Ridgewood man reunited with grandfather’s lost WWII dog tags after nearly 10 years

A Ridgewood man has been reunited with his grandfather’s World War II dog tags, which he thought were lost forever nearly 10 years ago.
Scott Steinberg lost the dog tags on August 8, 2015, after jumping off his friend’s boat at F Cove – a popular party spot in Brick. The tags were issued to his grandfather, Melville Steinberg, back in 1943.
“I always joked that he lived through World War II with the dog tags, and I lose them at F Cove in Brick, New Jersey. So it was kind of embarrassing,” Scott Steinberg says.
As the years went by, Steinberg's anguish turned to resignation over the loss. Meanwhile, the tags? They were sitting in a wooden bowl on desk of Shelann Coughlan in the town of Dover.
“I saw this gold chain with these tags around the neck of the bottle,” she says.
Coughlan had found the tag on the beach near Brielle Road in Manasquan, miles away from where it was lost, along with a crucifix Steinberg had received for confirmation. The chain was wrapped around a half-empty bottle of Jack Daniel's whiskey. No one knows how the items traveled so far from the bay to the ocean.
“It was almost like it was placed there strategically,” Coughlan says.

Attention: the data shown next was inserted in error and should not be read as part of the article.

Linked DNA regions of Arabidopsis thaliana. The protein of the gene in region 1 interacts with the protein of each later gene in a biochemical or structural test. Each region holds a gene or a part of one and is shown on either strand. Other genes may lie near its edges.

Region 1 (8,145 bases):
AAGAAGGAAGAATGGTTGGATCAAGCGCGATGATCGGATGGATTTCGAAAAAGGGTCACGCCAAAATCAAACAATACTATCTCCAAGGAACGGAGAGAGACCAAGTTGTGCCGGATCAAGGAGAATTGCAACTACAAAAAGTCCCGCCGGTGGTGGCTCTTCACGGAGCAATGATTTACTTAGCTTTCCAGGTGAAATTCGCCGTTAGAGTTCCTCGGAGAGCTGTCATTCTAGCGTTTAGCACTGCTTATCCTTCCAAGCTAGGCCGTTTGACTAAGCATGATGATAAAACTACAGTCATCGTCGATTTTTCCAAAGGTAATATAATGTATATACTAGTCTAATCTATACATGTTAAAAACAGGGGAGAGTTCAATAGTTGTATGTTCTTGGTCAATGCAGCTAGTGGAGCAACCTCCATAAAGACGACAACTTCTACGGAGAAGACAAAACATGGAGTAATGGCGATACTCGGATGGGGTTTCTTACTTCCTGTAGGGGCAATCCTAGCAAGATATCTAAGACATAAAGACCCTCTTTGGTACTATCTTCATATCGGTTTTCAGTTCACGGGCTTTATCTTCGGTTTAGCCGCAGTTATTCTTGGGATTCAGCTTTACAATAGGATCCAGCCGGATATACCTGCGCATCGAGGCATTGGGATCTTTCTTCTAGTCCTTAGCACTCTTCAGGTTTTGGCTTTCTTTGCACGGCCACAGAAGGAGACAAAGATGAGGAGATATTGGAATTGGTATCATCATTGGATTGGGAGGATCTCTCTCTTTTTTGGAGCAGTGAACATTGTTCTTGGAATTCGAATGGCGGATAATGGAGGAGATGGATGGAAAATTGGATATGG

When she found the tags, Coughlan began her own search for the owner by contacting veterans’ organizations and scouring the internet.
But Melville Steinberg was living in Florida in his late 90s, playing poker and enjoying a nightly raspberry and vodka. He was a member of the Greatest Generation, not the internet generation. Coughlan found no trace of him through Google or Facebook. Every so often, she says she would search again.
“It was always in the back of my mind that this needs to be back with the family,” Coughlan says.
And then last month, Coughlan gave it another try and got a hit – Melville Steinberg’s obituary. He died on Feb. 24, 2020, at the age of 103.
She sent a message to Melville’s grandchildren listed in the obit. A reply came back while she was waiting at the pharmacy with her daughter.
“I had goosebumps. I was crying. We are at the pharmacy picking up [my daughter’s] medication, I had tears rolling down my face. People are probably thinking, ‘What is up with this crazy lady?’” Coughlan says.
Then later that day – Father’s Day - Scott Steinberg drove to Dover to pick up the dog tags and give a big hug to Coughlan. He put the tags in a Father’s Day card and presented it to his father, Melville’s son.
“We all started tearing up. It was great,” says Jeff Steinberg.
The Steinbergs plan to share a drink with Coughlan down at the Shore this summer to thank her. It will be vodka, Melville Steinberg’s favorite – and Coughlan’s as well.
“No wonder I love the man,” she says.
Melville Steinberg served in Europe in the 51st Engineering Battalion during World War II.